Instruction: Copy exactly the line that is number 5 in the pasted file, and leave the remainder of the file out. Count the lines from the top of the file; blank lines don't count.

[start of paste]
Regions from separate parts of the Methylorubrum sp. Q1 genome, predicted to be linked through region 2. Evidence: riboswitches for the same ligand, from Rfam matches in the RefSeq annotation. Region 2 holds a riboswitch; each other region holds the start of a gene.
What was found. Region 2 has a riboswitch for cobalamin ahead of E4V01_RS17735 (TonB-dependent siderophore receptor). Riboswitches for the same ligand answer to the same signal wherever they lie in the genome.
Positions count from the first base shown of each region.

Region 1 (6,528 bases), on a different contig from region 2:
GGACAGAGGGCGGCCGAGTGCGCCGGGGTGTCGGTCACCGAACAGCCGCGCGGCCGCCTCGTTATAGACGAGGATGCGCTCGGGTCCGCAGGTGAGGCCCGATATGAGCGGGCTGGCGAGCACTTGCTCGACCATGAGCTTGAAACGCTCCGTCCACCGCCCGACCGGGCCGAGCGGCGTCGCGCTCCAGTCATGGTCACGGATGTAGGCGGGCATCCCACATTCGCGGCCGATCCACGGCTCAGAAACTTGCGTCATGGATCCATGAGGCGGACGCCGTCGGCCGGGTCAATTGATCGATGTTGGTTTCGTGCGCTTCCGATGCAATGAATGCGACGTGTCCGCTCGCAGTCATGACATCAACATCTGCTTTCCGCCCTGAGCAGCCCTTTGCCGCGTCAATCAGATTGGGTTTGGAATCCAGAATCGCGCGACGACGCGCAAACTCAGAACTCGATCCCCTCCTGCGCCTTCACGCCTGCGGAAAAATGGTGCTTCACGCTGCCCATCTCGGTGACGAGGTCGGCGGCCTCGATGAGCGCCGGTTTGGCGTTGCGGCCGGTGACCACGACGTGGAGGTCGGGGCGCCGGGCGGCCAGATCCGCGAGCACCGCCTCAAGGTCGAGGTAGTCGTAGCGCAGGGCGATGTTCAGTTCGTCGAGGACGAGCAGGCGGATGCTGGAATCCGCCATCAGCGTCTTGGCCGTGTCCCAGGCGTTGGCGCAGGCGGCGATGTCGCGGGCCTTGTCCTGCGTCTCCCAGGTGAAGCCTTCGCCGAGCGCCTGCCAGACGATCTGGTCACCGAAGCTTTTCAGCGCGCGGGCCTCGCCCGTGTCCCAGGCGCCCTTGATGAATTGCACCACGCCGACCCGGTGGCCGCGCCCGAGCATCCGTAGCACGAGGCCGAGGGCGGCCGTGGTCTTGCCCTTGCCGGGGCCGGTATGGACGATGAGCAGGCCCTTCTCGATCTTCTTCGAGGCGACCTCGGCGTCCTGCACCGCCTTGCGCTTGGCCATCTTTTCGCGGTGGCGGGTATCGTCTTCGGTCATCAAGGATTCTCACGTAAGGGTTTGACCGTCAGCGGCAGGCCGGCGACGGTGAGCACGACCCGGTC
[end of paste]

GGACAGAGGGCGGCCGAGTGCGCCGGGGTGTCGGTCACCGAACAGCCGCGCGGCCGCCTCGTTATAGACGAGGATGCGCTCGGGTCCGCAGGTGAGGCCCGATATGAGCGGGCTGGCGAGCACTTGCTCGACCATGAGCTTGAAACGCTCCGTCCACCGCCCGACCGGGCCGAGCGGCGTCGCGCTCCAGTCATGGTCACGGATGTAGGCGGGCATCCCACATTCGCGGCCGATCCACGGCTCAGAAACTTGCGTCATGGATCCATGAGGCGGACGCCGTCGGCCGGGTCAATTGATCGATGTTGGTTTCGTGCGCTTCCGATGCAATGAATGCGACGTGTCCGCTCGCAGTCATGACATCAACATCTGCTTTCCGCCCTGAGCAGCCCTTTGCCGCGTCAATCAGATTGGGTTTGGAATCCAGAATCGCGCGACGACGCGCAAACTCAGAACTCGATCCCCTCCTGCGCCTTCACGCCTGCGGAAAAATGGTGCTTCACGCTGCCCATCTCGGTGACGAGGTCGGCGGCCTCGATGAGCGCCGGTTTGGCGTTGCGGCCGGTGACCACGACGTGGAGGTCGGGGCGCCGGGCGGCCAGATCCGCGAGCACCGCCTCAAGGTCGAGGTAGTCGTAGCGCAGGGCGATGTTCAGTTCGTCGAGGACGAGCAGGCGGATGCTGGAATCCGCCATCAGCGTCTTGGCCGTGTCCCAGGCGTTGGCGCAGGCGGCGATGTCGCGGGCCTTGTCCTGCGTCTCCCAGGTGAAGCCTTCGCCGAGCGCCTGCCAGACGATCTGGTCACCGAAGCTTTTCAGCGCGCGGGCCTCGCCCGTGTCCCAGGCGCCCTTGATGAATTGCACCACGCCGACCCGGTGGCCGCGCCCGAGCATCCGTAGCACGAGGCCGAGGGCGGCCGTGGTCTTGCCCTTGCCGGGGCCGGTATGGACGATGAGCAGGCCCTTCTCGATCTTCTTCGAGGCGACCTCGGCGTCCTGCACCGCCTTGCGCTTGGCCATCTTTTCGCGGTGGCGGGTATCGTCTTCGGTCATCAAGGATTCTCACGTAAGGGTTTGACCGTCAGCGGCAGGCCGGCGACGGTGAGCACGACCCGGTC